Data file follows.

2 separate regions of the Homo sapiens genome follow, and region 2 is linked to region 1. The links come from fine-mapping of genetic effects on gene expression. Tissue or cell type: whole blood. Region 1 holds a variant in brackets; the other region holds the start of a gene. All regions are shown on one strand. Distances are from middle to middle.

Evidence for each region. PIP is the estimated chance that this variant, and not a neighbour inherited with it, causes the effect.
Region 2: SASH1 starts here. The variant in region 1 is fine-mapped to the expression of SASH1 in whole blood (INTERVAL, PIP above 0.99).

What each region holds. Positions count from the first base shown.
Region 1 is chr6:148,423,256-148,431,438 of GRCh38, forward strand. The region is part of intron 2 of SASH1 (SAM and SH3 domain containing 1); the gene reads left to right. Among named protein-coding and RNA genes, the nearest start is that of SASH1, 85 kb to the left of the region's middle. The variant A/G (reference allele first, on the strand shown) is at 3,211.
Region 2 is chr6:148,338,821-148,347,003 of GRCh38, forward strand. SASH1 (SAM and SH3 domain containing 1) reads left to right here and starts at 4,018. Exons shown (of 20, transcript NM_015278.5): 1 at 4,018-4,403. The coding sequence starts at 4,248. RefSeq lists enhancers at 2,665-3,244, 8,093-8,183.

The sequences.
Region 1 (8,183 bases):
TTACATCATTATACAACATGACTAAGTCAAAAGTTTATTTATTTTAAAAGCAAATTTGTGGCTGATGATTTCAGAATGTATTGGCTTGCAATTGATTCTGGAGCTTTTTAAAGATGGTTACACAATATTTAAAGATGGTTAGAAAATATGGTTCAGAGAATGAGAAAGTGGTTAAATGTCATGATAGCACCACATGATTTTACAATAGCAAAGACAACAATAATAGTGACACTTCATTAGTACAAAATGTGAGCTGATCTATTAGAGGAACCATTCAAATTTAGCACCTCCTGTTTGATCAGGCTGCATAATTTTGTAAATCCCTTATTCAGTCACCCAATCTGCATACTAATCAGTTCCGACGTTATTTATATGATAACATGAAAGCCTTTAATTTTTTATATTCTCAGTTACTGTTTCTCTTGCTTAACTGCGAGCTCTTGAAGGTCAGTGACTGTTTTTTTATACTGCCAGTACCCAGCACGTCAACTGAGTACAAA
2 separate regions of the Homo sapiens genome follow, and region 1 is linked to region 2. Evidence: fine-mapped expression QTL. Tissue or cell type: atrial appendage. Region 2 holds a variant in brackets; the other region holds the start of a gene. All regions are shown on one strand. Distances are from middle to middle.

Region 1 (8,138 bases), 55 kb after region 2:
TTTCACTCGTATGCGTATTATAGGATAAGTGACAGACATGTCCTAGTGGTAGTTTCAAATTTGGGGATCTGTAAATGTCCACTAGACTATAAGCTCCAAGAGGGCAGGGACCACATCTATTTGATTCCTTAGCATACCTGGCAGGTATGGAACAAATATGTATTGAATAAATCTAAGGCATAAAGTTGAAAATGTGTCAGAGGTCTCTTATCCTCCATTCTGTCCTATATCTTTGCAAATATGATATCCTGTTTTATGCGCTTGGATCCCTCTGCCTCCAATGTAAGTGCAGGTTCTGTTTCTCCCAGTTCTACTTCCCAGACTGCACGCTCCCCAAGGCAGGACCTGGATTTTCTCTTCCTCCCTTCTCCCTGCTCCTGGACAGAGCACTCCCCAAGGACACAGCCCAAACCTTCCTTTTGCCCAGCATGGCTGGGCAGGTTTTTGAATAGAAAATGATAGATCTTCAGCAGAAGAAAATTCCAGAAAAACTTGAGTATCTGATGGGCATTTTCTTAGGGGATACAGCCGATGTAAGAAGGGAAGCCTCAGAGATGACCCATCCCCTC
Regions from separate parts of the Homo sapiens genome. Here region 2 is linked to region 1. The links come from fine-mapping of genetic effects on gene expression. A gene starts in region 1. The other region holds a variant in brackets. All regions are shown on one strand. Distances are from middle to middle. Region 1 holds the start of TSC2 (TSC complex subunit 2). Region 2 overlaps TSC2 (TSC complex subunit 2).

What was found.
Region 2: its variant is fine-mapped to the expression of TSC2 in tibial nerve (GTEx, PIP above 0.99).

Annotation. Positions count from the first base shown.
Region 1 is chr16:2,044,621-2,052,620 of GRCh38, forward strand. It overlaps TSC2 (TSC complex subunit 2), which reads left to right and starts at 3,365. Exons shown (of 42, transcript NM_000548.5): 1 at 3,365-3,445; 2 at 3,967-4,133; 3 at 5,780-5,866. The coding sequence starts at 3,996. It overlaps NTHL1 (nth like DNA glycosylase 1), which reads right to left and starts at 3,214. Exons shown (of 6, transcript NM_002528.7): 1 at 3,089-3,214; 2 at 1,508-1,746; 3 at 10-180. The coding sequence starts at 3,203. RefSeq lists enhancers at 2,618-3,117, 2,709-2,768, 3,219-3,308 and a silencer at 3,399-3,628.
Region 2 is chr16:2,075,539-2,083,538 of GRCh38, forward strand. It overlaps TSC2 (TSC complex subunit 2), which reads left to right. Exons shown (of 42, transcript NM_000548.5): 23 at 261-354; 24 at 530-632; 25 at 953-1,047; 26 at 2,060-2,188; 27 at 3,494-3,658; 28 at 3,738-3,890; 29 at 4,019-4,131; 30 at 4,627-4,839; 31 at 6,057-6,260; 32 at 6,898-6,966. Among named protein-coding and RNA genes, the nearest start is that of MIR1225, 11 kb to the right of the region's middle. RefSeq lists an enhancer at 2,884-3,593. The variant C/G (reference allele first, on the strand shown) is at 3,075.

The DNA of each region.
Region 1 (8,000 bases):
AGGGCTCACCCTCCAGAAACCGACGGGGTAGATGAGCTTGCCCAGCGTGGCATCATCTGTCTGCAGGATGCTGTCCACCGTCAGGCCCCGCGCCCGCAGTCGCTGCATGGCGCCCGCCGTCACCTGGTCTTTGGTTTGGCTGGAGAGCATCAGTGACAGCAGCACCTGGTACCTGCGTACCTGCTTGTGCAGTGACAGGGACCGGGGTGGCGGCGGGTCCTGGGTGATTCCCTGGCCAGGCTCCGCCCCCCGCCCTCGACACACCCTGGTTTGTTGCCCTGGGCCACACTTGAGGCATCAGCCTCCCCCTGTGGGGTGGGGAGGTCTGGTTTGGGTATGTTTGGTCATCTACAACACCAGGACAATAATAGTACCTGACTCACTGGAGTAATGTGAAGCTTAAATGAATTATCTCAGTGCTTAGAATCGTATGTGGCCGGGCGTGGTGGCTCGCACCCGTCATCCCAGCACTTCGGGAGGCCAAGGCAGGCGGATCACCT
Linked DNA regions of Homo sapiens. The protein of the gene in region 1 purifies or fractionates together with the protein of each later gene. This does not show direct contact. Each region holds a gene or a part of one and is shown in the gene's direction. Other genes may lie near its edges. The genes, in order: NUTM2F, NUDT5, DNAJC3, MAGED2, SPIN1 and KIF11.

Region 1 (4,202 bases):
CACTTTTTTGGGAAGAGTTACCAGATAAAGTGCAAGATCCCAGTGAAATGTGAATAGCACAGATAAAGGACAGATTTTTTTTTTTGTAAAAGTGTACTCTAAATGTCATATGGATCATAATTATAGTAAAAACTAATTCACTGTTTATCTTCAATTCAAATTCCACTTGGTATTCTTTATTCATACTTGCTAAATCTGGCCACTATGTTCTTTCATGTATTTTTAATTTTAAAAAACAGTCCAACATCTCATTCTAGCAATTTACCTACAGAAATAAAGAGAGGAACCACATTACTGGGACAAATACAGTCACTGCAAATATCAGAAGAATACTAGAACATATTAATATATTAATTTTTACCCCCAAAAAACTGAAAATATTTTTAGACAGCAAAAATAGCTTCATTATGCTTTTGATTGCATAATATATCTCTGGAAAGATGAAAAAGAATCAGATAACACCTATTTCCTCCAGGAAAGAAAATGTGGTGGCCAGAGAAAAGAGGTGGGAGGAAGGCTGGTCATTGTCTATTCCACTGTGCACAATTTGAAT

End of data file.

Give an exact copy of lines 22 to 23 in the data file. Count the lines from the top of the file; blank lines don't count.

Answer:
Linked DNA regions of Homo sapiens. The protein of the gene in region 1 purifies or fractionates together with the protein of each later gene. This does not show direct contact. Each region holds a gene or a part of one and is shown in the gene's direction. Other genes may lie near its edges. The genes, in order: NUTM2F, NUDT5, DNAJC3, MAGED2, SPIN1 and KIF11.

Region 1 (4,202 bases):